Those dignified culture junkies at National Public Radio (NPR, to those in the know) have released their list of the 100 "most important" American songs of, yes, the 20th century.
Prince, the Eagles and Madonna need not apply. Same goes for R.E.M., Barbra Streisand, Michael Jackson, Guns N' Roses, and just about anybody who committed music to vinyl and/or CD after 1975.
In the NPR compendium, compiled alphabetically, George Gershwin is king, landing three works in the Top 100--"I Got Rhythm," "Rhapsody in Blue" and the score for Porgy and Bess.
And while there's no arguing Gershwin didn't leave something of a very, very big mark, there's some arguing that the NPR-ites neglected the latter-half of the century of music. The part with R.E.M., etc.
But then that's what best-of lists do best. Start arguments.
Unlike most of the all-century lists, NPR did not limit itself to one or two genres. Its rankings cover nearly every genre--jazz, blues, rock, rap (just barely), country, folk, even Broadway show tunes. The only qualification: The song had to be born in the U.S.A. (Hence the absence of works by the Beatles, the Rolling Stones, etc.)
To that eclectic end, composer Aaron Copland's "Appalachian Spring" masterpiece shares honors with Bruce Springsteen's Born to Run, which shares honors with Louis Armstrong's hit version of "Hello, Dolly!" (and so on and so on...)
Other NPR-certified works: Elvis Presley's double-sided punch of "Hound Dog" and "Don't Be Cruel" (1956), the Beach Boys' "Good Vibrations" (1966), the Doors' "Light My Fire" (1967), Patsy Cline's "Crazy" (1961), Bill Haley's "Rock Around the Clock" (1953), George M. Cohan's "Give My Regards to Broadway" (1904), Leonard Bernstein's West Side Story (1957), the Velvet Underground's 1967 self-titled debut album, the Ramone's "I Wanna Be Sedated" (1978), and E.Y. "Yip" Harburg-Harold Arlen's score for The Wizard of Oz (1939).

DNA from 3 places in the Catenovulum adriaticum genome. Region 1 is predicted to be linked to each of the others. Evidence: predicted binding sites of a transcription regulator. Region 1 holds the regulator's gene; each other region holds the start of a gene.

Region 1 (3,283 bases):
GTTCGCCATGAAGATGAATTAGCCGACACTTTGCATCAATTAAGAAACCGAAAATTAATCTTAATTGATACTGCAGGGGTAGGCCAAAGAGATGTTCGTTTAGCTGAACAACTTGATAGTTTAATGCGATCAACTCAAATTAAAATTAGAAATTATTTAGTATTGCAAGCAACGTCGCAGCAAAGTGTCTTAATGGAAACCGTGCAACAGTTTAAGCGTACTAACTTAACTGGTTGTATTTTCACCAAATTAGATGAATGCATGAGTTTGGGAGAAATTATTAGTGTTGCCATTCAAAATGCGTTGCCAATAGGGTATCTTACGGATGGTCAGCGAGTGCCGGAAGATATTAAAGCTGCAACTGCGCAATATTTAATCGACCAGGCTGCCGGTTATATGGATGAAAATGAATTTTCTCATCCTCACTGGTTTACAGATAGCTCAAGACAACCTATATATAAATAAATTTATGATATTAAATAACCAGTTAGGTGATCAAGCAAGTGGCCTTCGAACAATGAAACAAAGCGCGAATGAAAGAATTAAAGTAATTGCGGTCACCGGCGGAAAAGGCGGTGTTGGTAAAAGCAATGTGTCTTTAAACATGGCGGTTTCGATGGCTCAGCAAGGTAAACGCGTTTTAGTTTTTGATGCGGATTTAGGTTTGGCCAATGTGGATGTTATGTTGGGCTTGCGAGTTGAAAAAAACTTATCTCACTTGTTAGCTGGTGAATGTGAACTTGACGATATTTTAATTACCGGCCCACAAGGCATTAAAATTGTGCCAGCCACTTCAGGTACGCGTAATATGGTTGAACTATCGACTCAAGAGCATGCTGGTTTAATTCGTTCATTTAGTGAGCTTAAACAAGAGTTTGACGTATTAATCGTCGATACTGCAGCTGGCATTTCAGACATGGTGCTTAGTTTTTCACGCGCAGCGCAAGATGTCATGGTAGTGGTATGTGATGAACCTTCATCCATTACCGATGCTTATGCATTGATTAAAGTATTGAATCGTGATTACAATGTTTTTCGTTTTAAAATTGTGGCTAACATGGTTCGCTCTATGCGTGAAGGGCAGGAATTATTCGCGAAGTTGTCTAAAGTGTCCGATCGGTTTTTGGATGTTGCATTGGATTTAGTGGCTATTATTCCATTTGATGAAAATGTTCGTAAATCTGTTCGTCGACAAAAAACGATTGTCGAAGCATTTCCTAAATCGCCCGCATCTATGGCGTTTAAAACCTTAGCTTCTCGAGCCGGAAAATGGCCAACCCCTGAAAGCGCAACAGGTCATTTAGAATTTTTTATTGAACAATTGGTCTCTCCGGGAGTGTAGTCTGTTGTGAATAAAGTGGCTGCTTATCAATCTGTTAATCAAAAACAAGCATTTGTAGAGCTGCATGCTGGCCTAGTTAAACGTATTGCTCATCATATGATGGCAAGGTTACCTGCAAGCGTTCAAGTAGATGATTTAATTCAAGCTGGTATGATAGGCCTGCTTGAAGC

Bob Dylan is the most recognized artist of the rock era with mentions for "Like a Rolling Stone" (1965) and "Blowin' in the Wind" (1962).
The hip-hop/rap era--you know, that thing that sort of has permeated pop culture big-time the last 20 years--is represented with one--count 'em, one--entry: the Sugar Hill Gang's "Rapper's Delight" (1979).
What of Run-D.M.C.'s groundbreaking collaboration with Aerosmith on "Walk This Way"? Or Public Enemy's Fear of a Black Planet? Or anything by Tupac Shakur, N.W.A., the Beastie Boys or Dr. Dre?
Snubees were not just limited to hip-hop. According to NPR, Paul Simon's Graceland (1986) and the Talking Heads' "Once in a Lifetime" (1980), two of only three post-1980 works noted along with Nirvana's "Smells Like Teen Spirit" (1991), are more important than anything by R.E.M., Michael Jackson, Prince, et al.
Being a best-selling artist didn't help carry any weight with the list-makers, either. Just ask Garth Brooks, Madonna, Streisand and the Eagles. They're all no-shows, too.
The list, however, was not without its usual (and worthy) suspects: Johnny Cash ("I Walk the Line"), Stevie Wonder (Talking Book), Tammy Wynette ("Stand By Your Man"), Aretha Franklin (with songwriter Otis Redding, for "Respect"), Buddy Holly ("Peggy Sue") and Miles Davis (Kind of Blue), included.
There are also a few it's-about-time-somebody-picked-these picks: Isaac Hayes' Theme from Shaft (1971), Carl Stalling's crazed scores for the Warner Bros. cartoons of the 1930s-1950s, Max Steiner's memorable Gone with the Wind (1939) work, and Samuel Barber's "Adagio for Strings" (1938), better known as That Pretty Music from Platoon.
The Top 100 was decided upon per an online vote of 14,000 music fans, plus the input of a blue-ribbon panel including jazz great Wynton Marsalis, country singer Kathy Mattea and cabaret performer (and Gershwin expert) Michael Feinstein.
NPR defined "important" music as music that "changed the musical landscape, opened new horizons" or "had a major effect on American culture and civilization."
And then there's James Taylor's "Fire and Rain." Apparently included on account of it's easy to sing along with.